Dairy Queen

The United States was coming out of the Depression in 1938. Business began to flourish and prosper again and families had more money for leisure time and recreation. J. F. McCullough, owner of the Homemade Ice Cream Company in Illinois, experimented in the soft serve ice cream at the right time. He thought that ice cream tasted better when it was served fresh and not frozen.

He first tested his idea on August 4, 1938 in an ice cream shop owned by one of his best customers, Sherb Noble. They offered an all you can eat ice cream festivity for 10 cents. The response they had was overwhelming and had lines down the street. They found a reliable freezer to keep the soft serve ice cream at a temperature of 23 degrees Fahrenheit with Harry Oltz.

McCullough and his son were ready to open for business on June 22, 1940. McCullough thought that his soft serve creation was the closest thing to dairy perfection and therefore he called it Dairy Queen.

Dairy Queen struggled during WWII and thrived greatly at the end of the war. They only had 100 stores in 1947 and jumped to a nationwide system of 1156 stores by 1950. Dairy Queen introduced a system of territory operators across the country which still play a great role today. The McCulloughs and Oltz laid groundwork for a franchising system that many fast-food organizations use today.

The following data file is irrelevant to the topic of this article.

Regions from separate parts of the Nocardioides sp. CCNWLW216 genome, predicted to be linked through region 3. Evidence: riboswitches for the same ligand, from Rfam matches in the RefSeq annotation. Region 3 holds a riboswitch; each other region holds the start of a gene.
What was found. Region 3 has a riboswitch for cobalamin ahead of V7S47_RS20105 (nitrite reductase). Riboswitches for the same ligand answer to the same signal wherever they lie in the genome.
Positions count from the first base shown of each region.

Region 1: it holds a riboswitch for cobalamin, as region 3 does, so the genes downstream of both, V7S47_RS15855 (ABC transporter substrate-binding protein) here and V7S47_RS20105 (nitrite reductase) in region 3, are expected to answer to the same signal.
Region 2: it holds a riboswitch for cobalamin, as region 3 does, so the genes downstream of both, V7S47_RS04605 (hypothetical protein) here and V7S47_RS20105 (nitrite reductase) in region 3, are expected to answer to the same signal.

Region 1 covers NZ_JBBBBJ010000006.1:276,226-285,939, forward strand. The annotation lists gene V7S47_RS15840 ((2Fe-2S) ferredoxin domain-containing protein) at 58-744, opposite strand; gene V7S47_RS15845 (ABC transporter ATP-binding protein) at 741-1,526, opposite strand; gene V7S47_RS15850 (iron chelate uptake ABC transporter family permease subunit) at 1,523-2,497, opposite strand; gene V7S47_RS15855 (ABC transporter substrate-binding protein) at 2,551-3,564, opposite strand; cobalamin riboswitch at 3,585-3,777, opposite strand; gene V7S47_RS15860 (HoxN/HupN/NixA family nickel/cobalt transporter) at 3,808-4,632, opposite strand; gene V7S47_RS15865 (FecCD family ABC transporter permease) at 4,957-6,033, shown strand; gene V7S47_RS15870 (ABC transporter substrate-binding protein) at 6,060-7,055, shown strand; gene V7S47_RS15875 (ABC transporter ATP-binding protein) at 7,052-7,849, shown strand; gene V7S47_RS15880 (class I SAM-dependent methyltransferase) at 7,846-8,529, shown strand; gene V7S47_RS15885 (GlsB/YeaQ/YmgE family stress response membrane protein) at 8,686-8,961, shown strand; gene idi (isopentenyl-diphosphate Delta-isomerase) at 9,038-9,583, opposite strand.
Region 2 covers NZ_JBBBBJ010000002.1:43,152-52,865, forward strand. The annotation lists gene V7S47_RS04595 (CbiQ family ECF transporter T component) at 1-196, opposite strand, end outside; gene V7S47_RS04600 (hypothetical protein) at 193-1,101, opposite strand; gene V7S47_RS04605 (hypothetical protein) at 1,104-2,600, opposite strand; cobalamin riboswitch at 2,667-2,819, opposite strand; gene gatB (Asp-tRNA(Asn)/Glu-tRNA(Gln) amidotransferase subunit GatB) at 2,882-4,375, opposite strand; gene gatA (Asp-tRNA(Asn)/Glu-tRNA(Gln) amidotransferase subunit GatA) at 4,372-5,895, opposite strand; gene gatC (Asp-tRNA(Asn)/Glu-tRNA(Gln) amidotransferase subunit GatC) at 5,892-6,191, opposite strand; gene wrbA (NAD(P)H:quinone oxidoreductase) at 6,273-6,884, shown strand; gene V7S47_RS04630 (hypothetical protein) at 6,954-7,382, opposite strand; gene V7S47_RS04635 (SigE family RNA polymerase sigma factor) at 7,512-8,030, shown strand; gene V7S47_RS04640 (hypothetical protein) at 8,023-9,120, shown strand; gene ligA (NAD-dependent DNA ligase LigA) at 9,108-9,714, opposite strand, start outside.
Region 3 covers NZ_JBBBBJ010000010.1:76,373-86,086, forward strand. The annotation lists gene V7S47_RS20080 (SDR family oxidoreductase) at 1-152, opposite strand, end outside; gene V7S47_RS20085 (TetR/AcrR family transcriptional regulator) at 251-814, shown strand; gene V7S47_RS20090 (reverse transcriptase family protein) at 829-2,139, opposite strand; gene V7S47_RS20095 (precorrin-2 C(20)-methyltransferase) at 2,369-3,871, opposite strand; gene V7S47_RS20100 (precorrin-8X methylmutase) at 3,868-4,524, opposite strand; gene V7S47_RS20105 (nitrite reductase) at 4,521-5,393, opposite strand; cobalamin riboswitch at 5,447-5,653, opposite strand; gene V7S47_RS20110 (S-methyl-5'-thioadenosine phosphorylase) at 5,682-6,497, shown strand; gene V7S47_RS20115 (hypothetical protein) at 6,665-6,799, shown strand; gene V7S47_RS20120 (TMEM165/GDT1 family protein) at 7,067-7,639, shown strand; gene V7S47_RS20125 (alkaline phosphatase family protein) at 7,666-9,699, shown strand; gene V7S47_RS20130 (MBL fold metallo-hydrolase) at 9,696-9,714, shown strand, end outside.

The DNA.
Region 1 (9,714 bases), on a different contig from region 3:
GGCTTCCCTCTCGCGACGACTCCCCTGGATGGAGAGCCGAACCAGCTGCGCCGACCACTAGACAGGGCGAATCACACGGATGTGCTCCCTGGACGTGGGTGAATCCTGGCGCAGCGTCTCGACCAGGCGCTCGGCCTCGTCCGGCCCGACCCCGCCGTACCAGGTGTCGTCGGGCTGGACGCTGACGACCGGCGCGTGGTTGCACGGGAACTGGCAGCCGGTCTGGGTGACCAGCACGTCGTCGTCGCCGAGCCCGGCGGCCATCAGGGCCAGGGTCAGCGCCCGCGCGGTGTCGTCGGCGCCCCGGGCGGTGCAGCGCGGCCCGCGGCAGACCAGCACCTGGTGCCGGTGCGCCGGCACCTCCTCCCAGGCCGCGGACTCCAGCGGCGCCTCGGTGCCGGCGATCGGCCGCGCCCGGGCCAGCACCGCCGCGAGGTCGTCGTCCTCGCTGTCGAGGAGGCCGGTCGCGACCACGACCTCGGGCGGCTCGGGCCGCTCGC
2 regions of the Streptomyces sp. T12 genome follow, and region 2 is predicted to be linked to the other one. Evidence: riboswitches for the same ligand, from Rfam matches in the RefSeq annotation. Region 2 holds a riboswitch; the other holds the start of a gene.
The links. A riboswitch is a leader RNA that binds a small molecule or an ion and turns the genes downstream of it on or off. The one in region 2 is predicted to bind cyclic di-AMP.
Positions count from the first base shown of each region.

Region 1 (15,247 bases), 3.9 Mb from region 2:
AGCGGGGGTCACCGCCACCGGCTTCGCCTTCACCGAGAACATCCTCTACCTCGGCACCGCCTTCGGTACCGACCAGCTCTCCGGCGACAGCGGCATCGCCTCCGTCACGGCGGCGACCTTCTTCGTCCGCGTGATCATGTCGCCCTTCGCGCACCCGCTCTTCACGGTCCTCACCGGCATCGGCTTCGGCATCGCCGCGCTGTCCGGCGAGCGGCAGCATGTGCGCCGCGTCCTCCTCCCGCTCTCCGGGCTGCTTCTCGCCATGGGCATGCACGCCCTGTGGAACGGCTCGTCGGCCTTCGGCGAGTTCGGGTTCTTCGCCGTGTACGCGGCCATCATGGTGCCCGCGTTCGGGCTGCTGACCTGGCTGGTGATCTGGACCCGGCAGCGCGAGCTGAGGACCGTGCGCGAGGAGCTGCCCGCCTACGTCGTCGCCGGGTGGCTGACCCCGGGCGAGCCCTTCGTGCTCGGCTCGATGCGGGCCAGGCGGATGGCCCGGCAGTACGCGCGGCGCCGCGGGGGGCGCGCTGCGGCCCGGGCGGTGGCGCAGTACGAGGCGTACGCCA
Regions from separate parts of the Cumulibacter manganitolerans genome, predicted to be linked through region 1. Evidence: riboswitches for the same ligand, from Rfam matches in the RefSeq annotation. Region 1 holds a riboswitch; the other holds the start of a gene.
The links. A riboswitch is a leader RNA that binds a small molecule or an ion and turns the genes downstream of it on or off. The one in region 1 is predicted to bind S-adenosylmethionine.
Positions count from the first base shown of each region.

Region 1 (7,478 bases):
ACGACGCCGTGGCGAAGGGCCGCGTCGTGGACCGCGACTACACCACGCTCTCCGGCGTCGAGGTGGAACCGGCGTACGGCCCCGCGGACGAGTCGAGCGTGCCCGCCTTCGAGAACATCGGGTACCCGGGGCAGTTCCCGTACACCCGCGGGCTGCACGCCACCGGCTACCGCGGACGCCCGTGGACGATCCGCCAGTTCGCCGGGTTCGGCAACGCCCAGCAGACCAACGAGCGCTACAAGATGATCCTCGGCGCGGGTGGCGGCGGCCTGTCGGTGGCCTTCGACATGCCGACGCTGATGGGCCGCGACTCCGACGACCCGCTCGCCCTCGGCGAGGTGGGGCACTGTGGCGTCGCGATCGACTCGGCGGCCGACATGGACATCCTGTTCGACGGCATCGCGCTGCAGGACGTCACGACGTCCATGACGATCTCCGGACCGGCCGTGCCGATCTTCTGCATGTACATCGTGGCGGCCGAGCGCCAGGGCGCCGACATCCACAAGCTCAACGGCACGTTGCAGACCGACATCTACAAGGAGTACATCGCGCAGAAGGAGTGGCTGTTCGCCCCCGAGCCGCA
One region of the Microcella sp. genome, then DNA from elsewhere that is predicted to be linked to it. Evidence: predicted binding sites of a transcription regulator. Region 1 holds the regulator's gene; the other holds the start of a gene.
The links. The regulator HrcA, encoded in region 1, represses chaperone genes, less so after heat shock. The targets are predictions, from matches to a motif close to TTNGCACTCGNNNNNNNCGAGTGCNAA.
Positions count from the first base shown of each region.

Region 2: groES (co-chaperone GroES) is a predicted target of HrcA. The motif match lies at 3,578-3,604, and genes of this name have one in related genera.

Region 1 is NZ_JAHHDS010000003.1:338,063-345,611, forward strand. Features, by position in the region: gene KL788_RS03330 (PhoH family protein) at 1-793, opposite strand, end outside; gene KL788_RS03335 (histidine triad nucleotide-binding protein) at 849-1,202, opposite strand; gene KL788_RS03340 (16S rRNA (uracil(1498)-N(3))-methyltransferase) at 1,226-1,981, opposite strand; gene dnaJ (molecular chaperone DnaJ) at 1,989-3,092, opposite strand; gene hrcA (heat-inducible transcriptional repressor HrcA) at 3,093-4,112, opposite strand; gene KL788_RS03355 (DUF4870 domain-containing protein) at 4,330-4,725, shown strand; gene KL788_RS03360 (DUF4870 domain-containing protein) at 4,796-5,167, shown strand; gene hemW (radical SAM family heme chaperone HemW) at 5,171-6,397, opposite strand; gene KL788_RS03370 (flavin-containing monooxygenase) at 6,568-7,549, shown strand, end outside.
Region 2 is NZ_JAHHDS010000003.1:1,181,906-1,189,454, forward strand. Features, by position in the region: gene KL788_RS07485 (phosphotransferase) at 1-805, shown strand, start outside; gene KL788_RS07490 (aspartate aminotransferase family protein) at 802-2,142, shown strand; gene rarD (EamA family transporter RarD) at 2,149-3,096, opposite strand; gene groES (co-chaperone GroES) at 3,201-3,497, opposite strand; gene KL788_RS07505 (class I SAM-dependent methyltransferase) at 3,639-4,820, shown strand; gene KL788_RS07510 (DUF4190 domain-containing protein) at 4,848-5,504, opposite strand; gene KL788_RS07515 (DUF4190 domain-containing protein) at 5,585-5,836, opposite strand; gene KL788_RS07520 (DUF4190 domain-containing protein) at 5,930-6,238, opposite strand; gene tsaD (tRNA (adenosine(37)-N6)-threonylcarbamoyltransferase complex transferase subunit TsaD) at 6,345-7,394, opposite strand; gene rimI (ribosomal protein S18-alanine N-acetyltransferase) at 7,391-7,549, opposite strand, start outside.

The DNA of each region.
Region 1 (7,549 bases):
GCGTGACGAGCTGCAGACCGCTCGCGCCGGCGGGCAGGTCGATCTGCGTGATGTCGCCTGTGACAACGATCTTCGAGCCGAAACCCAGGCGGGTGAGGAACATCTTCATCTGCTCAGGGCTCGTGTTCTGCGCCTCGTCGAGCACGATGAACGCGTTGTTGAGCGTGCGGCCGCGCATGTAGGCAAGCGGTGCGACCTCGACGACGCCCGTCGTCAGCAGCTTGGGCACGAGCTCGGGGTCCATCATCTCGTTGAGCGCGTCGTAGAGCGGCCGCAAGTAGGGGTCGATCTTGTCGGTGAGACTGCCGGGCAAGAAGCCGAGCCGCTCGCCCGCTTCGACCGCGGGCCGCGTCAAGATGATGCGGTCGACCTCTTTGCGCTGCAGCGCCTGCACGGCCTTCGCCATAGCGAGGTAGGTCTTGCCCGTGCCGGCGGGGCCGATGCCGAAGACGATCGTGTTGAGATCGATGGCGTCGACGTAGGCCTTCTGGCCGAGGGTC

In the 1950’s they expanded the menu by adding new ice cream products. They later added a food line which the called the Brazier. In the 1960’s many changes were brought about to the operations of the Dairy Queen system. In 1962 Territory Operators pooled resources which led to the establishment of the International Dairy Queen, Inc.

IDQ stock were first traded in the over-the-counter market in 1971. That same year Dennis the Menace had became the new spokesman for Dairy Queen. He has been featured in many television commercials and on DQ packaging since that time.



Word Count: 336

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